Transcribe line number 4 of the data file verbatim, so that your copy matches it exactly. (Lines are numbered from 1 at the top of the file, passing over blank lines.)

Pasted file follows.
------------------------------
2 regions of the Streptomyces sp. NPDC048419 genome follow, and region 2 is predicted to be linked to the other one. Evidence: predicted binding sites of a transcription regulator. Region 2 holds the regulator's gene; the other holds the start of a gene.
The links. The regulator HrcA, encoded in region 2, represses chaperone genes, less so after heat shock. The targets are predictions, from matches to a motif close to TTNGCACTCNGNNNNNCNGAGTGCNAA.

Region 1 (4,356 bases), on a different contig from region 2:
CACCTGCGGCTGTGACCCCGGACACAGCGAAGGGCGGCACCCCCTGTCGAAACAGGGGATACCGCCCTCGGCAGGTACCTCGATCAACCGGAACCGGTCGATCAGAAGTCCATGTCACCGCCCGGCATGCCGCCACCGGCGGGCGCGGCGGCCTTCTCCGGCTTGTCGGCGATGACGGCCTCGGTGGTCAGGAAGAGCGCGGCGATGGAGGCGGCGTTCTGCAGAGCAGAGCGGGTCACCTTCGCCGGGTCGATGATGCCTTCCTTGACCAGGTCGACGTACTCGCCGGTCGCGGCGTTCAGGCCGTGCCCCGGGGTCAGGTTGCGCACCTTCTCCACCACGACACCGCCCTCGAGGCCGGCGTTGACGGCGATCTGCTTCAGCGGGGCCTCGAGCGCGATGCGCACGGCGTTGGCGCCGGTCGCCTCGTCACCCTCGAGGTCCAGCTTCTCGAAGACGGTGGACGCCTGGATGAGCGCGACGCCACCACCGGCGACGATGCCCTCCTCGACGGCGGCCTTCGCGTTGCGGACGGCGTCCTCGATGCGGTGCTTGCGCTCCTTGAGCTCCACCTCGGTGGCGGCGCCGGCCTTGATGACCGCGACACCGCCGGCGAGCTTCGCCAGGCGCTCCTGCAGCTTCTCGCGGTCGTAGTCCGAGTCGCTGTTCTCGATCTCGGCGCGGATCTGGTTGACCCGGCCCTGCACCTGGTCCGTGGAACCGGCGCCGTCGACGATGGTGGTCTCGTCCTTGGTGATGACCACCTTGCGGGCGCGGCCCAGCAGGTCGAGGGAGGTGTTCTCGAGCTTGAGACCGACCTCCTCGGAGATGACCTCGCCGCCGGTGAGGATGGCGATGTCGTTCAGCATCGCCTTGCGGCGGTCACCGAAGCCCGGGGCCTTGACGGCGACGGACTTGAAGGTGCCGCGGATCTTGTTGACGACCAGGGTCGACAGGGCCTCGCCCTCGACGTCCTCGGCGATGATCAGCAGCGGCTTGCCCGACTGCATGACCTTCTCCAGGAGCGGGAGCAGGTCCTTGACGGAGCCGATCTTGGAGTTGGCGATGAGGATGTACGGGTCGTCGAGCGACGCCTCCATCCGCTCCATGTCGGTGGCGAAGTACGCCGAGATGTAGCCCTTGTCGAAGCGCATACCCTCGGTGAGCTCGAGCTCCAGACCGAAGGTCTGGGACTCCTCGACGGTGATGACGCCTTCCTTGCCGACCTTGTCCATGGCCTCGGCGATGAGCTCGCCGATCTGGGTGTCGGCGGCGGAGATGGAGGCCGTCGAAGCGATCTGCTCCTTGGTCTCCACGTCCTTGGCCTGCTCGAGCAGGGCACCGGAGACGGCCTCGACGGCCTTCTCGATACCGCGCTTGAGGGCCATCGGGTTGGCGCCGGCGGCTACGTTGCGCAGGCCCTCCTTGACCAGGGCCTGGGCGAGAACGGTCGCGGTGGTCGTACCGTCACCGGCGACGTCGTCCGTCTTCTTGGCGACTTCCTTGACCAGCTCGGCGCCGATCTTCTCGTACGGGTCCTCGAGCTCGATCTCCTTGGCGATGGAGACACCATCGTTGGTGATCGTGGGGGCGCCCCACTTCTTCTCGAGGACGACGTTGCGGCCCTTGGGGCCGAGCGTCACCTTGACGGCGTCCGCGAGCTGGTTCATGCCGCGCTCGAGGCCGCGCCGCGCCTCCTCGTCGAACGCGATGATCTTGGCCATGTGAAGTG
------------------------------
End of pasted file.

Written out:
CACCTGCGGCTGTGACCCCGGACACAGCGAAGGGCGGCACCCCCTGTCGAAACAGGGGATACCGCCCTCGGCAGGTACCTCGATCAACCGGAACCGGTCGATCAGAAGTCCATGTCACCGCCCGGCATGCCGCCACCGGCGGGCGCGGCGGCCTTCTCCGGCTTGTCGGCGATGACGGCCTCGGTGGTCAGGAAGAGCGCGGCGATGGAGGCGGCGTTCTGCAGAGCAGAGCGGGTCACCTTCGCCGGGTCGATGATGCCTTCCTTGACCAGGTCGACGTACTCGCCGGTCGCGGCGTTCAGGCCGTGCCCCGGGGTCAGGTTGCGCACCTTCTCCACCACGACACCGCCCTCGAGGCCGGCGTTGACGGCGATCTGCTTCAGCGGGGCCTCGAGCGCGATGCGCACGGCGTTGGCGCCGGTCGCCTCGTCACCCTCGAGGTCCAGCTTCTCGAAGACGGTGGACGCCTGGATGAGCGCGACGCCACCACCGGCGACGATGCCCTCCTCGACGGCGGCCTTCGCGTTGCGGACGGCGTCCTCGATGCGGTGCTTGCGCTCCTTGAGCTCCACCTCGGTGGCGGCGCCGGCCTTGATGACCGCGACACCGCCGGCGAGCTTCGCCAGGCGCTCCTGCAGCTTCTCGCGGTCGTAGTCCGAGTCGCTGTTCTCGATCTCGGCGCGGATCTGGTTGACCCGGCCCTGCACCTGGTCCGTGGAACCGGCGCCGTCGACGATGGTGGTCTCGTCCTTGGTGATGACCACCTTGCGGGCGCGGCCCAGCAGGTCGAGGGAGGTGTTCTCGAGCTTGAGACCGACCTCCTCGGAGATGACCTCGCCGCCGGTGAGGATGGCGATGTCGTTCAGCATCGCCTTGCGGCGGTCACCGAAGCCCGGGGCCTTGACGGCGACGGACTTGAAGGTGCCGCGGATCTTGTTGACGACCAGGGTCGACAGGGCCTCGCCCTCGACGTCCTCGGCGATGATCAGCAGCGGCTTGCCCGACTGCATGACCTTCTCCAGGAGCGGGAGCAGGTCCTTGACGGAGCCGATCTTGGAGTTGGCGATGAGGATGTACGGGTCGTCGAGCGACGCCTCCATCCGCTCCATGTCGGTGGCGAAGTACGCCGAGATGTAGCCCTTGTCGAAGCGCATACCCTCGGTGAGCTCGAGCTCCAGACCGAAGGTCTGGGACTCCTCGACGGTGATGACGCCTTCCTTGCCGACCTTGTCCATGGCCTCGGCGATGAGCTCGCCGATCTGGGTGTCGGCGGCGGAGATGGAGGCCGTCGAAGCGATCTGCTCCTTGGTCTCCACGTCCTTGGCCTGCTCGAGCAGGGCACCGGAGACGGCCTCGACGGCCTTCTCGATACCGCGCTTGAGGGCCATCGGGTTGGCGCCGGCGGCTACGTTGCGCAGGCCCTCCTTGACCAGGGCCTGGGCGAGAACGGTCGCGGTGGTCGTACCGTCACCGGCGACGTCGTCCGTCTTCTTGGCGACTTCCTTGACCAGCTCGGCGCCGATCTTCTCGTACGGGTCCTCGAGCTCGATCTCCTTGGCGATGGAGACACCATCGTTGGTGATCGTGGGGGCGCCCCACTTCTTCTCGAGGACGACGTTGCGGCCCTTGGGGCCGAGCGTCACCTTGACGGCGTCCGCGAGCTGGTTCATGCCGCGCTCGAGGCCGCGCCGCGCCTCCTCGTCGAACGCGATGATCTTGGCCATGTGAAGTG